CREATING AMBASSADORS FOR WILDNESS
By Howard Clifford
Einstein cogently declared that intuitive insights, emerging out of authentic experiences, predicts the path forward. Science is where inspirational insights once were, science will become what intuitive insights now are. Over a century ago, conservation icons shared their nature experience based insights. John Burroughs “I go to nature to be soothed and healed, and to have my senses put in order.” John Muir “Thousands of tired, nerve-shaken, over-civilized people are beginning to find out that going to the Mountains is going home, that wilderness is a necessity.” Thoreau “In wildness is the preservation of the world.” “Each town should have a park or rather a primitive forest, of five hundred or a thousand acres, where a stick should never be cut for fuel, a common possession forever, for instruction and recreation.”
Science is now affirming the validity of their insights – the healing forces of nature are incredibly powerful. These findings are attracting many potential ambassadors. Because MMLT was founded on the conviction that wildness is a necessity for humans and wildlife they are positioned to partner with Forest Bathing Schools, Outdoor schools, health and social agencies and others who have come to a similar understanding.
The Muir era was inclusive. His friendships included prominent people of science, arts, poetry, philosophy – to the benefit of all. This inclusive interactions suffered somewhat as science became more lab based. The views of John Watson and B. F. Skinner influenced the psychological and animal behaviour sciences – only observable, measurable, recorded behaviour had scientific validity while attempts to explore the inner life of wildlife did not.. The decrease in collaboration with field naturalists is regrettable.
Enos Mills is one example. Considered the John Muir of the East and the father of the Rocky Mountain National Park, he spent years immersed in the Colorado wilderness. Armed with a camera, a vivid curiosity and astute observational skills he observed bears sliding down snowbanks for amusement, bears watching beavers at play and even seemingly enraptured by a sunset. He detailed accounts of grisly intelligence – one backtracking in his steps until he jumped from a cliff into thickets below, temporarily outfoxing Mills. To scientists such claims were rubbish – animals lack the biological capacity to feel or think in ways attributed by Mills.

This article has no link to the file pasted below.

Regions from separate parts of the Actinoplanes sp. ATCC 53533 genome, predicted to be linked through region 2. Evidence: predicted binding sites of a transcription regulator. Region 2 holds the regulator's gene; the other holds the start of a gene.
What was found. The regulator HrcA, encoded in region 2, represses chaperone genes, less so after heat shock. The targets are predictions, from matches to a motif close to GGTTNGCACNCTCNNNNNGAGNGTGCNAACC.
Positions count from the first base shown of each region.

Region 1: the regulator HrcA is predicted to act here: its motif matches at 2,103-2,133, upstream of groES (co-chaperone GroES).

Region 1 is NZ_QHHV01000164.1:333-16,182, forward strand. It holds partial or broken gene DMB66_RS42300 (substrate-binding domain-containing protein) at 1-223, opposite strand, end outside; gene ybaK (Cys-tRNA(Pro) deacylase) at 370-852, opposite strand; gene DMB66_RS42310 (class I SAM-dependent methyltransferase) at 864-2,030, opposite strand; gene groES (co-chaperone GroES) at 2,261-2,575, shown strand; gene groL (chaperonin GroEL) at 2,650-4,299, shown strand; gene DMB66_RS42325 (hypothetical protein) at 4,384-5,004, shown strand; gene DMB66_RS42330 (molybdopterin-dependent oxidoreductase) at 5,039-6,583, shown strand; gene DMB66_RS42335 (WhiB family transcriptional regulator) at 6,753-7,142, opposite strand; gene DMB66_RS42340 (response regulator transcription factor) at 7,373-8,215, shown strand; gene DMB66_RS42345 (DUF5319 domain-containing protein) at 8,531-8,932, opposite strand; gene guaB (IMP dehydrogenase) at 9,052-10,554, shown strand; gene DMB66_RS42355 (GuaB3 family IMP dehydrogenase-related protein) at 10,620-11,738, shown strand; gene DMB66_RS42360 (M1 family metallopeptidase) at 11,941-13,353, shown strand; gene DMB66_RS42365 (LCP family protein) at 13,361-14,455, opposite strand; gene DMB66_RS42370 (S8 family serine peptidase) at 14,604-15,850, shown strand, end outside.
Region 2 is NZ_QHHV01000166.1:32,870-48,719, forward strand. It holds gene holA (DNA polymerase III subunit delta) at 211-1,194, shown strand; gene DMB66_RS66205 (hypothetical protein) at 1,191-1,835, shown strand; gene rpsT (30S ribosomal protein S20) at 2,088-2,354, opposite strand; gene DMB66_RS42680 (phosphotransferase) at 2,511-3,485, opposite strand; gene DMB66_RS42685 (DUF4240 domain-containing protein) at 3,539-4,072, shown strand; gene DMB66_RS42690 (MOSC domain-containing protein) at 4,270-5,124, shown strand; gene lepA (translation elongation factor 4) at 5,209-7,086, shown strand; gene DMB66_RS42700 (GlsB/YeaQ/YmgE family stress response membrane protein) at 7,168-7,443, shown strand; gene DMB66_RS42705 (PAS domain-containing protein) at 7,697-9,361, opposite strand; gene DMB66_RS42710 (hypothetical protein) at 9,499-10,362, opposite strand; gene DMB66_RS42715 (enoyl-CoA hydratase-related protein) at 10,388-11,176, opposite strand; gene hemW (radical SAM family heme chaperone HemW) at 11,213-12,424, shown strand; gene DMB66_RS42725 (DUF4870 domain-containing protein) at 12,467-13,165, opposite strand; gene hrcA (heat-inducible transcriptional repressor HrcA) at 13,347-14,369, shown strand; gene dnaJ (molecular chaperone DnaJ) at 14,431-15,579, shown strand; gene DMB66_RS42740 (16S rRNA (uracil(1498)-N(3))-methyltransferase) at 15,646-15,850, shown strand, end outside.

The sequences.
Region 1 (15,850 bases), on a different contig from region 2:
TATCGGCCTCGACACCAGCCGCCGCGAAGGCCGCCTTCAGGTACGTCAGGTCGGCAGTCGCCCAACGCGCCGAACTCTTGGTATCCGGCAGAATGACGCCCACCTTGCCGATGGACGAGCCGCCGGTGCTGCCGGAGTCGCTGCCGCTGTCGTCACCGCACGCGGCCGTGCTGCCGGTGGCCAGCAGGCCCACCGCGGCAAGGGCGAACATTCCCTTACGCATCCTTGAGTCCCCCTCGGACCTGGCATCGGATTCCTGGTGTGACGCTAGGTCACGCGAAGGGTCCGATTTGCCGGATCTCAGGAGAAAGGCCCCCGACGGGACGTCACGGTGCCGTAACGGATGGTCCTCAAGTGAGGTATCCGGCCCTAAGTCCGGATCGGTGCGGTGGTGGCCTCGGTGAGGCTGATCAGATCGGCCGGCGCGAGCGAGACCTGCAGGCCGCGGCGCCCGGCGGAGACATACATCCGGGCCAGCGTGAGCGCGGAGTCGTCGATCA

However science is taking a second look. With advanced technology scientists discovered the brain circuits lighting up in both humans and animals are similar in the presence of varied emotional and thinking states. The intuitive, experiential observations of Darwin, Muir, Mills and others regarding the emotional and intellectual capacity of wildlife are no longer ridiculed as simply anthropological heresies.
This converging symmetry between the intuitive insights based on nature experiences by past and present conservation icons and the recent findings of the scientific community may result in a tidal shift in the way we relate to nature. If the conviction that all life – all creation are subjects to be communed with rather than objects to be manipulated takes hold, a much more powerful ambassadorship for the Wild Kingdom will be created.
This is not New Age, Bambi like fluff. I am thinking of iconic conservationists. Jane Goodall recently stated that in the 1960’s “I was absolutely castigated by the scientific community” because she gave
names, not numbers, to her chimpanzees. Now she and others are noting ritualistic like behaviour in animals. She stated “the most cogent explanation for the dancers reflects “awe”. This is not far from what Enos Mills suggestion that the bear he observed seemed enraptured by a sunset.
Goodall suggested at the World Economic Forum in 2020 “To save the planet’s trees, we should treat them like people.” If we name them we will want to protect them. This reminded me of Julia Hill experience. In her early 20’s, she volunteered to sit a 600 year old, 180 foot tall Redwood destined to be cut. She never dreamed she would live on a 6 by 6 platform high up in the canopy for over two years before her feet would again touch ground. Imagine – experiencing freezing, torrential rain, all alone, often frightened, harassed by loggers who hated her guts, occasionally sick. She too gave the tree a name – Luna. No longer just a wonderful tree – it was named – an individual – a subject. Julia felt crushing sorrow witnessing Luna’s family falling to the ground – toppled by chainsaws. Never named – just objects.
After two years never leaving Luna’s side, she described Luna as “my best friend and teacher.” She had been a waitress then a restaurant manager – her background didn’t matter to the greatest teacher of all – wilderness. This nature based experience propelled her into becoming a powerful ambassador for nature.
I have an intellectual hunger to learn more of the workings of nature. But as Carson said: “It is not half so important to know as to feel.” We need to understand nature intellectually but experiencing nature as a subject is our highest good. If I learned that someone cut down a few trees at cliffLAND I would be upset. If they cut down “Grandfather” the name given by an aboriginal to an old cedar tree I would grieve. I experience this tree as an individual. Grandfather is on my property – I visit him often. He has a name.
In Part 3 of this Trilogy I will share how my perspective has evolved through 40 years of experiencing nature at cliffLAND. I feel more confident in affirming Muir’s conclusion “Nature is the best teacher” – “Wilderness is a necessity”. I believe the highest form of ambassadorship comes from those who have have forged a bond with nature.